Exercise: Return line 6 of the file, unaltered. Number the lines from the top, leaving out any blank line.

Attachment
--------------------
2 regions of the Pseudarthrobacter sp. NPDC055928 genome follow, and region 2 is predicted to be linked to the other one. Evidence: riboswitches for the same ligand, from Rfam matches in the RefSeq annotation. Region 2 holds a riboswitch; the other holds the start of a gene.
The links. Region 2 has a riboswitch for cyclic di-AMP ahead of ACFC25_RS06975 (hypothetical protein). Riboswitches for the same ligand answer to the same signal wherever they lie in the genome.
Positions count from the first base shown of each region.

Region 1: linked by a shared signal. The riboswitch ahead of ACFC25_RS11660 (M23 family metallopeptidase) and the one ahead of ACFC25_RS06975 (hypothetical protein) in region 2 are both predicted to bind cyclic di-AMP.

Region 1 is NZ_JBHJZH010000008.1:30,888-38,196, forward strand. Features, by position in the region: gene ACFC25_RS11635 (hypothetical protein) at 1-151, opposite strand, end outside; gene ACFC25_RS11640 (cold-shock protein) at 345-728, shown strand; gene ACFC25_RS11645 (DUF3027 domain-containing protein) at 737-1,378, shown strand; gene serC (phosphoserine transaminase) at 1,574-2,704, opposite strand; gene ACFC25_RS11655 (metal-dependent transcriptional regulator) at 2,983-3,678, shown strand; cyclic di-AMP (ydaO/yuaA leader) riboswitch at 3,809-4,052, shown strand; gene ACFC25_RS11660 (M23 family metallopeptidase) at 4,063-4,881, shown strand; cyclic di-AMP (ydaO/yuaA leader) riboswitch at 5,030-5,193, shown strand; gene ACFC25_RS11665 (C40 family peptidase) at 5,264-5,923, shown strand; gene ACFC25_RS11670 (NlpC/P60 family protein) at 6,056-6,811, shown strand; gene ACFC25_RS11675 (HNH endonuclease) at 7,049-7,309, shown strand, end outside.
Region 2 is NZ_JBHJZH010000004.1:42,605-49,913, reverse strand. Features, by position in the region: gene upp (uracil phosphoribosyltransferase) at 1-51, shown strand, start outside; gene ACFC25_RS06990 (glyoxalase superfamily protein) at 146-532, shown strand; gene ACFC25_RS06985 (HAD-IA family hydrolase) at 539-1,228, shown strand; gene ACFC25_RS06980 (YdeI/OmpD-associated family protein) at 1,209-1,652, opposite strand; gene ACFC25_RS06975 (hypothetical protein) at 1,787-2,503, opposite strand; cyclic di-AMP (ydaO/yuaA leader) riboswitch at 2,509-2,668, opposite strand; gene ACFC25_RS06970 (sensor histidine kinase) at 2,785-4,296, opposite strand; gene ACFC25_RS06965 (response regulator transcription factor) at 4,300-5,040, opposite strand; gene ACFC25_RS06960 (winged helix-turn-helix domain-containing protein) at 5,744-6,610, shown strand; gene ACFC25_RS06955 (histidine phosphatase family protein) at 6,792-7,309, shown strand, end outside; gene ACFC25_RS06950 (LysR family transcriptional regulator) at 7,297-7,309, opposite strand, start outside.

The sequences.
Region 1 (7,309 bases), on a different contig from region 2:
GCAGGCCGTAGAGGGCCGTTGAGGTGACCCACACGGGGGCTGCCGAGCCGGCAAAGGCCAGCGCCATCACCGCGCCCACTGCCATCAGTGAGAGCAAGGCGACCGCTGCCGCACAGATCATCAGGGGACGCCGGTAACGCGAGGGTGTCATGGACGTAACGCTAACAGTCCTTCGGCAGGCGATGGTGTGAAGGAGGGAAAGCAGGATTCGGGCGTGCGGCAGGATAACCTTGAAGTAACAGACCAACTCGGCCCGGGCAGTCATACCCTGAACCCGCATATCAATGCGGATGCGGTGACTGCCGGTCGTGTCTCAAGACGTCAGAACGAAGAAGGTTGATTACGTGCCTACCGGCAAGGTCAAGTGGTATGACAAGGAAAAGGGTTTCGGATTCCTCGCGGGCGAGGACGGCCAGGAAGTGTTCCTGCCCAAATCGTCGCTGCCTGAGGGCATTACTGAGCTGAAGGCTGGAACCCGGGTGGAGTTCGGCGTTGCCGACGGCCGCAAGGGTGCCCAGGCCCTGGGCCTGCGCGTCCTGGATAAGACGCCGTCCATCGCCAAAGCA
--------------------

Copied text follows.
Region 2 is NZ_JBHJZH010000004.1:42,605-49,913, reverse strand. Features, by position in the region: gene upp (uracil phosphoribosyltransferase) at 1-51, shown strand, start outside; gene ACFC25_RS06990 (glyoxalase superfamily protein) at 146-532, shown strand; gene ACFC25_RS06985 (HAD-IA family hydrolase) at 539-1,228, shown strand; gene ACFC25_RS06980 (YdeI/OmpD-associated family protein) at 1,209-1,652, opposite strand; gene ACFC25_RS06975 (hypothetical protein) at 1,787-2,503, opposite strand; cyclic di-AMP (ydaO/yuaA leader) riboswitch at 2,509-2,668, opposite strand; gene ACFC25_RS06970 (sensor histidine kinase) at 2,785-4,296, opposite strand; gene ACFC25_RS06965 (response regulator transcription factor) at 4,300-5,040, opposite strand; gene ACFC25_RS06960 (winged helix-turn-helix domain-containing protein) at 5,744-6,610, shown strand; gene ACFC25_RS06955 (histidine phosphatase family protein) at 6,792-7,309, shown strand, end outside; gene ACFC25_RS06950 (LysR family transcriptional regulator) at 7,297-7,309, opposite strand, start outside.